The kids are wearing their complimentary Carter's sleepers. They're also modeling booties Aunt Cyndi's friend crocheted for them. They were not amused.
By day as I lay on our couch when I was pregnant, trying to keep my contractions to a minimum and to put off being admitted to the hospital as long as possible, I watched the show Live with Regis and Kathie Lee (my one hour of TV I allotted myself in the daytime so I wouldn’t get incredibly depressed or fry my brain). They were giving away mini-vans. I really, really wanted to win one of their mini-vans. We only had one car and it was a small sedan. Many times each week without fail, I mailed in their requisite postcard so that I could be entered into their drawing.
Third Grade: The kids in their uniforms ready to go to school.
This week we remembered what happened seventeen years ago on another Tuesday, on September 11. Every year when that date comes around, it is a somber day. We all remember where we were when the planes struck. It changed our lives irrevocably.
This past Tuesday, a friend on Facebook asked for memories of 9/11 and it was a solemn task, yet part of the ongoing healing, to go back and reflect on the day, its impact, and how it changed our lives.
Not long ago, Pierce called to ask me details about applying a butterfly bandage to his roommate’s leg. The two young men had been biking home from the liquor store with a six-pack of beer and his roommate hit some gravel and the bike flew out from beneath him. He landed on the bottles, which broke, and a shard of glass cut a nice gash down his thigh. Pierce was wondering if they could avoid going to the ER and do like I’d so often done when Pierce was growing up and just tape the thing shut.
The kids are all very far behind in speaking, from what every other mother tells me their two-year-old is saying. But the kids are picking up new words quickly. At least one per day. We are at the difficult stage where they try to say a lot of things, and I have no idea what it is they want to convey, and we all get frustrated. One will say, for example, “Baw, baw, baw,” and I can’t figure out for the life of me what it means in that particular context.
Cooking and I are not good friends. But I’ve tried to not ruin my children’s enjoyment of cooking (or eating, considering the many failures I’ve tried to make them eat). I knew they had the potential to make a party of cooking one day when they were two. They had a Betty Crocker mini-set of kitchen appliances which kept them concocting dishes long before it was safe for them to use real appliances. It included a toaster that really popped fake toast, a blender that when you pressed the button whizzed around whatever little toy you could fit into the pitcher, and a hand mixer that spun the beaters back and forth with every push of the sprocket-driven button. I knew they were ready to have their first cooking lesson when I came back into the bathroom one day when we were potty training and they had the hand mixer in the little bowls of the potty chairs and were whipping up what they’d put in there. (And it wasn’t water from the faucet.)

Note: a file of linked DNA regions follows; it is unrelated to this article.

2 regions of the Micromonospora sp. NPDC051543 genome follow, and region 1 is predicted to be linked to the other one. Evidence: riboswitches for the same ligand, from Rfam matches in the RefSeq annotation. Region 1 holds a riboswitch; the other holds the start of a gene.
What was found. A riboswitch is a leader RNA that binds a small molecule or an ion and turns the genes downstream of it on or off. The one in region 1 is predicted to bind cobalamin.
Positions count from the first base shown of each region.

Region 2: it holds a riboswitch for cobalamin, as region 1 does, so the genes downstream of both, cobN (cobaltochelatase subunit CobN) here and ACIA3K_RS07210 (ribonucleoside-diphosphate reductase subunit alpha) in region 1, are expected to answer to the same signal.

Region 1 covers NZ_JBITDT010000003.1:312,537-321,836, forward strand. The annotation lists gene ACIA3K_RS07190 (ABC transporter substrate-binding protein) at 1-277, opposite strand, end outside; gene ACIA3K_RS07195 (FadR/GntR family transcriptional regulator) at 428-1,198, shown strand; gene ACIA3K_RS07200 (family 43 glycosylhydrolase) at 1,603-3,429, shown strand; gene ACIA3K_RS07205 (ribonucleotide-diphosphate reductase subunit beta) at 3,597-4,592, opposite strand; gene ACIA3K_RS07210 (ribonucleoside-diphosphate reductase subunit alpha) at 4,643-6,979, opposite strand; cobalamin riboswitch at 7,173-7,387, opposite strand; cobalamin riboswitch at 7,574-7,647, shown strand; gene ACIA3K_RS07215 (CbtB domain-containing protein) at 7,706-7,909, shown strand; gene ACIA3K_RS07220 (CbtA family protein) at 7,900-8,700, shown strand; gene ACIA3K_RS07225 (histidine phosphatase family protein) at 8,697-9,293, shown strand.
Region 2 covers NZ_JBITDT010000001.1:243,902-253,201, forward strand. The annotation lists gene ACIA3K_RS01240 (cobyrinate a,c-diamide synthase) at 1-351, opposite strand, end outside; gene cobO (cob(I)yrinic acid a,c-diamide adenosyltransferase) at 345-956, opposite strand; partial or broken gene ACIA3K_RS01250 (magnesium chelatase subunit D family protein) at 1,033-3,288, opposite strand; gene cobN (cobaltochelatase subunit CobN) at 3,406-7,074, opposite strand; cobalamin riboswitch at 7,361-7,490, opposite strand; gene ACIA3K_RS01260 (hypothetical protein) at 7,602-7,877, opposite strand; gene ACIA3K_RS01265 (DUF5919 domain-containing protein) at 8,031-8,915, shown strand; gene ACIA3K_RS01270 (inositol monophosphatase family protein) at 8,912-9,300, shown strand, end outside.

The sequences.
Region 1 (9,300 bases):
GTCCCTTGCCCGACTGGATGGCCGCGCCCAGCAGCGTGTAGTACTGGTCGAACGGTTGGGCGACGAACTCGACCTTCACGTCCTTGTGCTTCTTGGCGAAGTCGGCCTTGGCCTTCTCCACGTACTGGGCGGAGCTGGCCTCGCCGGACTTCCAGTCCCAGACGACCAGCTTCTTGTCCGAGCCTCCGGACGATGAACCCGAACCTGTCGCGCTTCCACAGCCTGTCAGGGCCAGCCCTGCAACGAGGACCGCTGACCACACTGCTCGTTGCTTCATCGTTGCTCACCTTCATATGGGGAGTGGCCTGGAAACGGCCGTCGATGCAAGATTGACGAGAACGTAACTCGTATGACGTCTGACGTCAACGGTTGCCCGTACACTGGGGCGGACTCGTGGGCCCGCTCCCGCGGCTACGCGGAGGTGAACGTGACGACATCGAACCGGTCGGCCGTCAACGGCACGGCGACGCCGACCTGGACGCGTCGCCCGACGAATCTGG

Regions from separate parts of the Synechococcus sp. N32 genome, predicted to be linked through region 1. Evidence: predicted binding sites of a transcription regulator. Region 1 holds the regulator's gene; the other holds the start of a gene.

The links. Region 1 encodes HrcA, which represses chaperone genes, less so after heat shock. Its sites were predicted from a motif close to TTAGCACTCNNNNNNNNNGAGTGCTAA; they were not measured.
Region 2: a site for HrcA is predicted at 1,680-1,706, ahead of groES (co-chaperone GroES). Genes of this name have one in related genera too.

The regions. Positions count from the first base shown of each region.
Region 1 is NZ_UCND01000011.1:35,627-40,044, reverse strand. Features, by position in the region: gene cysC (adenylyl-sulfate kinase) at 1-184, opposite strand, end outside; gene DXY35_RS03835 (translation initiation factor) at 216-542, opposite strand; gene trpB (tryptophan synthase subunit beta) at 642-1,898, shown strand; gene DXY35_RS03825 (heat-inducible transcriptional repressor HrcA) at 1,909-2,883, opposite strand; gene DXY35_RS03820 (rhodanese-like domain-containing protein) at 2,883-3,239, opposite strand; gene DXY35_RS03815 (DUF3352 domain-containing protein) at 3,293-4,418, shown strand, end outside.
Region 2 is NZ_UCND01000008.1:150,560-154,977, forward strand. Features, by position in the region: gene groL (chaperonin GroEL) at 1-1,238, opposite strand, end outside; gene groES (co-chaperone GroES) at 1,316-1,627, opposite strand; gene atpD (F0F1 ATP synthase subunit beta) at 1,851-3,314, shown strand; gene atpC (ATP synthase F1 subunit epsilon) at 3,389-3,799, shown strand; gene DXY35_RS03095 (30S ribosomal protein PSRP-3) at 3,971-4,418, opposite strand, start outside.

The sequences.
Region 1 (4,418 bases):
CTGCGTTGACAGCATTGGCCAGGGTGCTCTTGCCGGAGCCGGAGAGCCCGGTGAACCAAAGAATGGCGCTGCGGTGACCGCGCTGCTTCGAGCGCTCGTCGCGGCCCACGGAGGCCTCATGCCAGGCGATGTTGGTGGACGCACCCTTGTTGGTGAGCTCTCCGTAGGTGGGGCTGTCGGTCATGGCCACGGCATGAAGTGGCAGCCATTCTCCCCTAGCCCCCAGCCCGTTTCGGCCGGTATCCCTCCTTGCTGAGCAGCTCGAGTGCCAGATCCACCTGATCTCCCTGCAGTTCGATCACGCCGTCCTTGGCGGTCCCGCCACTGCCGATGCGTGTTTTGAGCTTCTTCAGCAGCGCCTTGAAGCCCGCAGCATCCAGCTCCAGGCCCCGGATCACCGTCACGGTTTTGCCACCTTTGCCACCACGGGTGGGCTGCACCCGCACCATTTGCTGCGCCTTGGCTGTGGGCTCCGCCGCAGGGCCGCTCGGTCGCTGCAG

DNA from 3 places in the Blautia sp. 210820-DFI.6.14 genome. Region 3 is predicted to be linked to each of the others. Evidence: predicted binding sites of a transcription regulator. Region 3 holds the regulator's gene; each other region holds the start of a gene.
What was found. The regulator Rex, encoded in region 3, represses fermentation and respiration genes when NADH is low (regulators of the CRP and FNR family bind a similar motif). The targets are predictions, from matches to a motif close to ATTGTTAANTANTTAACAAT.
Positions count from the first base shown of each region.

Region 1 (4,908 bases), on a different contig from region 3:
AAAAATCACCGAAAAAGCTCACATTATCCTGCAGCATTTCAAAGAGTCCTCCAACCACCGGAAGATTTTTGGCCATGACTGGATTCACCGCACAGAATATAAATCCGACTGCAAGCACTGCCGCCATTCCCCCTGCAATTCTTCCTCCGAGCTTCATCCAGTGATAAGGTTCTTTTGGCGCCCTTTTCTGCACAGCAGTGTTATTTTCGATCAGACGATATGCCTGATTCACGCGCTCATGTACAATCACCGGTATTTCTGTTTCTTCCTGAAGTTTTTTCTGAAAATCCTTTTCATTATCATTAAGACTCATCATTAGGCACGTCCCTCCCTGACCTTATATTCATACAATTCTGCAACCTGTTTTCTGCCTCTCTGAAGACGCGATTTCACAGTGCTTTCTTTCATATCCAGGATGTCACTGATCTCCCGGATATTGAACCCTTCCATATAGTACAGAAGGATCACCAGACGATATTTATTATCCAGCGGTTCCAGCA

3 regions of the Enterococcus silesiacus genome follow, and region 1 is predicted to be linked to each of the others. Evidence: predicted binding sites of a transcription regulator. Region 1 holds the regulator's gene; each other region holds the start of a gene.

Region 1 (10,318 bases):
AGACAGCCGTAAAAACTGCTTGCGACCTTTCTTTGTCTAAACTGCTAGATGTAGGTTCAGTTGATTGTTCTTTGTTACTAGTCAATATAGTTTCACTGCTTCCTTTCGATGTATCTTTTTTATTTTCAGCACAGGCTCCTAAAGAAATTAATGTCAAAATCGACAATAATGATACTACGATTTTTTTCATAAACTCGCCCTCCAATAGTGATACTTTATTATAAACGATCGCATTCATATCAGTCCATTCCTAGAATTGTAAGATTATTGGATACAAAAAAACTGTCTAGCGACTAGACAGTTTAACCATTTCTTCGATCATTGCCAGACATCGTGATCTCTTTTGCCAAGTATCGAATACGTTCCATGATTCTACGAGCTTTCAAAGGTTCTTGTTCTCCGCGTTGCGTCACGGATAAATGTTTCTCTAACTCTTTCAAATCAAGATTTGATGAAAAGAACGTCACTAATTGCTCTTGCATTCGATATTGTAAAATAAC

Our first cooking lesson: You don’t cook in the bathroom. And certainly not with what you find in the potty.
We moms (and mums) sometimes have bad days when we know we just screwed up royally and surely added another six months to our children's future and inevitable therapy sessions. I call them "Bad Mumdays."
Dear Diary: January 1994
When I put out a line of bottles for the kids, they crawl or scoot (depending on their skill at mobility) over to the line and pick out their color of bottle. Sometimes, Charlie likes to distribute them. (He can get around the easiest. Pierce and Spencer are still just doing commando crawling on their bellies.) Charlie always takes the correct bottle to the corresponding baby. I love to watch him make sure everyone gets a bottle. He seems very pleased to be able to take care of everyone.
Tomorrow I’m scheduled for a hysterectomy. Today, trying to prepare for being out of commission for a while, I cleaned the house. Sent the kids outside. Scrubbed and mopped and glowed the kitchen floor, cleaned the bathrooms, etc. Molly came in and needed to poop. I told her to use my bathroom because I hadn’t cleaned it yet and I was still cleaning the kids’ bathroom. After a bit, she called to me in a nervous voice, “Mom?”
The kids each had their own color and I LOVED to find sets of things in their colors. I became obsessed with colors! One day when they were about three years old, I was checking out at the grocery store and my eye caught a multipack of something with deep red, crayon green, solid blue, and brilliant sunshine. Endorphins released. My heart sped up. There was something in all four colors! And it was small and with the “impulse buy” items, so probably not too expensive.
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Life with Quadruplets
As a mother of quadruplets, I've had plenty of crazy experiences raising "supertwins." I blog a lot of memories about my kids. Sometimes just my thoughts on things. I get those sometimes—when my brain works. Which is about one third of the time.